11 April 2020

No, The Queen's Brooch Was Not Sending You a Secret Message

PAUL ELLIS/AFP via Getty Images

When regular television programming gave way to a message from Her Majesty the Queen on Sunday, Elizabeth II appeared on screens across the globe. In a video that had been filmed a few days earlier, she sat in the White Drawing Room at Windsor Castle and delivered a message of support and reassurance in the face of global crisis. With only one other person in the room – a camera operator who was dressed in full protective gear – she spoke with measured strength, recalling her wartime childhood and encouraging people around the world that they, like the people of the 1940s, would indeed meet again.

A still from the Queen's message

Predictably, even before the broadcast had ended, my inbox was full of questions about the brooch that the Queen had worn. I wasn't sure I wanted to devote much time to the jewelry at all: the speech had moved me on a personal level, and I was processing my own emotional reactions to it. Ultimately, I wrote a few lines on my Twitter account, and thought about leaving it at that.

A still from the Queen's message

Meanwhile, I watched as lots of other "takes" on the brooch rolled in from web publications big and small. Since the days of the "brooch warfare" silliness that overtook social media a few years ago, there's been an increasing interest in articles about the "secrets" being told by the Queen's jewelry, especially her brooches and tiaras. Writers spun up a whole lot of content about this one. They've scrutinized the symbolic meanings of turquoise, arguing that the Queen wore the stone because of its "healing" properties. They've attempted to make a link between the brooch and the tiara worn by the Duchess of Sussex on her wedding day. (Seriously -- because both were owned by Queen Mary. That's the only link.) And, in perhaps my favorite outlandish reach, one writer even argued that the Queen wore the brooch because Queen Mary's first fiancé, the Duke of Clarence, died of influenza. Why in the world would the Queen have wanted us to think about that family tragedy in these times?

Now that the click-bait noise has settled a bit, here's the truth about this particular brooch on this particular occasion: even more than normal, there aren't any "secret" messages here.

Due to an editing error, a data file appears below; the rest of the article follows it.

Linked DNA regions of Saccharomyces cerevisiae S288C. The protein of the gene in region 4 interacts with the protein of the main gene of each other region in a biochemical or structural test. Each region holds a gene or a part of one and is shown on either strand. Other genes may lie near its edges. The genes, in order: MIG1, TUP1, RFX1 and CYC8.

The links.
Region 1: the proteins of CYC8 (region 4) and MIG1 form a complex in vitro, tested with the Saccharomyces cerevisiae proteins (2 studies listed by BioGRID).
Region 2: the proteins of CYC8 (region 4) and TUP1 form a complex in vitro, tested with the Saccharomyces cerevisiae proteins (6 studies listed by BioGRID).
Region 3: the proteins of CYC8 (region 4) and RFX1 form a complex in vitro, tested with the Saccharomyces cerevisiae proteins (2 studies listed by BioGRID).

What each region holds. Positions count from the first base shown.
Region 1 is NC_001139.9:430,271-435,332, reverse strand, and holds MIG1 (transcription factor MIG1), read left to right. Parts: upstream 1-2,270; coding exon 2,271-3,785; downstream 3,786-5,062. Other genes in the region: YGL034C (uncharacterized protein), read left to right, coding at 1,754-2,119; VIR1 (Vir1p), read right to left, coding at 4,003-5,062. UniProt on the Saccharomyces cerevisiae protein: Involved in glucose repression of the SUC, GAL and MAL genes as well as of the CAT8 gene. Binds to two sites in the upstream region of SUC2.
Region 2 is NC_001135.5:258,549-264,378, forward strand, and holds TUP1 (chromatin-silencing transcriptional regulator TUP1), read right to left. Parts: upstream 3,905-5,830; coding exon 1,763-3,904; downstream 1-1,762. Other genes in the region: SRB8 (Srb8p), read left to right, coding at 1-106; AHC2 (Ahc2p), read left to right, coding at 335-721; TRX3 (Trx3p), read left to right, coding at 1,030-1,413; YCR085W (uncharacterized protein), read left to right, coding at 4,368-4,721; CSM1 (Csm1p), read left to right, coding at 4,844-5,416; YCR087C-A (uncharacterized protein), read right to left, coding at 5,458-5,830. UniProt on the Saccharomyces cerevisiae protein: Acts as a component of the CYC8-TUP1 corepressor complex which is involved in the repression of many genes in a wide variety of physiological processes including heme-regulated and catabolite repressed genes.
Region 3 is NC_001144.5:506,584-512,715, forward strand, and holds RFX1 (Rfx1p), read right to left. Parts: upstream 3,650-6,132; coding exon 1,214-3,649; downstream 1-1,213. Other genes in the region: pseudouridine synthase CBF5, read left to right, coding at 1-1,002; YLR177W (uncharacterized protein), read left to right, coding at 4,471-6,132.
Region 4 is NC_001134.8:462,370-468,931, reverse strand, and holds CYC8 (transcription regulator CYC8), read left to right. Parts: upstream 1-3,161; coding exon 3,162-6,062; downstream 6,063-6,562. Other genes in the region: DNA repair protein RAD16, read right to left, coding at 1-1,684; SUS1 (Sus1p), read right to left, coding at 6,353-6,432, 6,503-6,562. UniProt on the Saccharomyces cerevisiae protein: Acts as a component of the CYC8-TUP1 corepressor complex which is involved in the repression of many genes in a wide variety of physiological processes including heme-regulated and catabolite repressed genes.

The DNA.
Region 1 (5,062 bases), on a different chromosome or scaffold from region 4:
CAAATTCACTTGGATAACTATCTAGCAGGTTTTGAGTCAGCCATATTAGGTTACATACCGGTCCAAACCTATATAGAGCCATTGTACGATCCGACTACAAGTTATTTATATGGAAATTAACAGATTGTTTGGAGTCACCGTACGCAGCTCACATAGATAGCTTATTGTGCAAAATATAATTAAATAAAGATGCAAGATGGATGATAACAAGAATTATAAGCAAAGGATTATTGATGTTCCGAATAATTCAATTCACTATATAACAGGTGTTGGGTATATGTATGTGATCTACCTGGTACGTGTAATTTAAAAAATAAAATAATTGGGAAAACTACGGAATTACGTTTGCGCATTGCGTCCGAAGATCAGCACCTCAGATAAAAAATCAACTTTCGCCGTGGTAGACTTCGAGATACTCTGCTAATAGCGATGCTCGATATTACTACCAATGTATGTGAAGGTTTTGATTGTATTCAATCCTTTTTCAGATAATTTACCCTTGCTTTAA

King George VI and Queen Elizabeth visit bombed neighborhoods in London during the Blitz, September 1940 (PA Images/Alamy)

The British royal family has a longstanding tradition of meeting adversity head-on – and in pearls. The Queen Mother famously dressed in her best clothes and jewelry to visit survivors of London bombings during the Blitz, reasoning that they would do the same for her if they visited her home. Her attire became both a sign of normalcy and a gesture of respect. Her official biographer, William Shawcross, described her wartime fashion strategy as "gentle ostentation," intended to respectfully encourage and brighten the days of those she visited in houses, factories, and barracks. It should come as no surprise, then, that the present Queen followed in her mother's sartorial footsteps when she visited all of our homes a few days ago. The presence of her pearls and her brooch were a reassuring sign that life was and would be continuing on, no matter how strange it feels at the present moment.


But the Queen and her dresser, Angela Kelly, were keenly aware that any extra attention on her jewelry and clothing during the speech could take the focus away from the most important aspect of the broadcast: her words. Shortly after the speech concluded on the BBC, Roya Nikkhah, royal correspondent for the Sunday Times, told James Reynolds that the palace had made the deliberate decision not to release photographs or stills from the broadcast ahead of time. This was a break from normal practice: for example, photos are generally released a day or two ahead of the Queen's annual Christmas Message, in large part to give the press images to illustrate their content about the speech. The reason for a different strategy this time was simple: the palace didn't want the media to dwell on the details of her clothing or jewelry at a time when the content of the speech itself was so important.

The Queen wears the brooch in Malta in November 2015 (Toby Melville - Pool/Getty Images)

The choice of jewel, I expect, was part of the strategy of "gentle ostentation." The brooch itself was not a piece with immediate familiarity to most viewers. The jewel is a family heirloom – it was a wedding gift from King Edward VII and Queen Alexandra to Queen Mary in 1893 – but Queen Elizabeth II only began wearing it in public six years ago. Unlike many of her more familiar brooches, this one doesn't immediately call to mind another royal wearer or occasion. It belonged to Queen Mary, yes – but so did an enormous part of the present Queen's jewelry collection. The Queen wore a brooch for the speech because the Queen wears brooches: they're part of her familiar daytime uniform for public engagements. But neither she nor the palace staff intended that we should spend time ferreting out secret messages from the jewelry. The message was clear: it was the speech itself. The brooch was merely comfortingly normal decoration.

ADRIAN DENNIS/AFP via Getty Images

The diamond and turquoise brooch is not a piece of jewelry that makes us mentally jump to another place and time. It's not a jewel that makes us recall other royals from other generations. It's not a piece that makes a diplomatic nod to a guest. Instead, it's simply part of a familiar, reassuring, normal background in an incredibly unfamiliar situation. Like her mother did during the war, the Queen took time to make a special visit to our homes, wearing pearls and a beautiful brooch, and assured us that things are, indeed, going to be okay.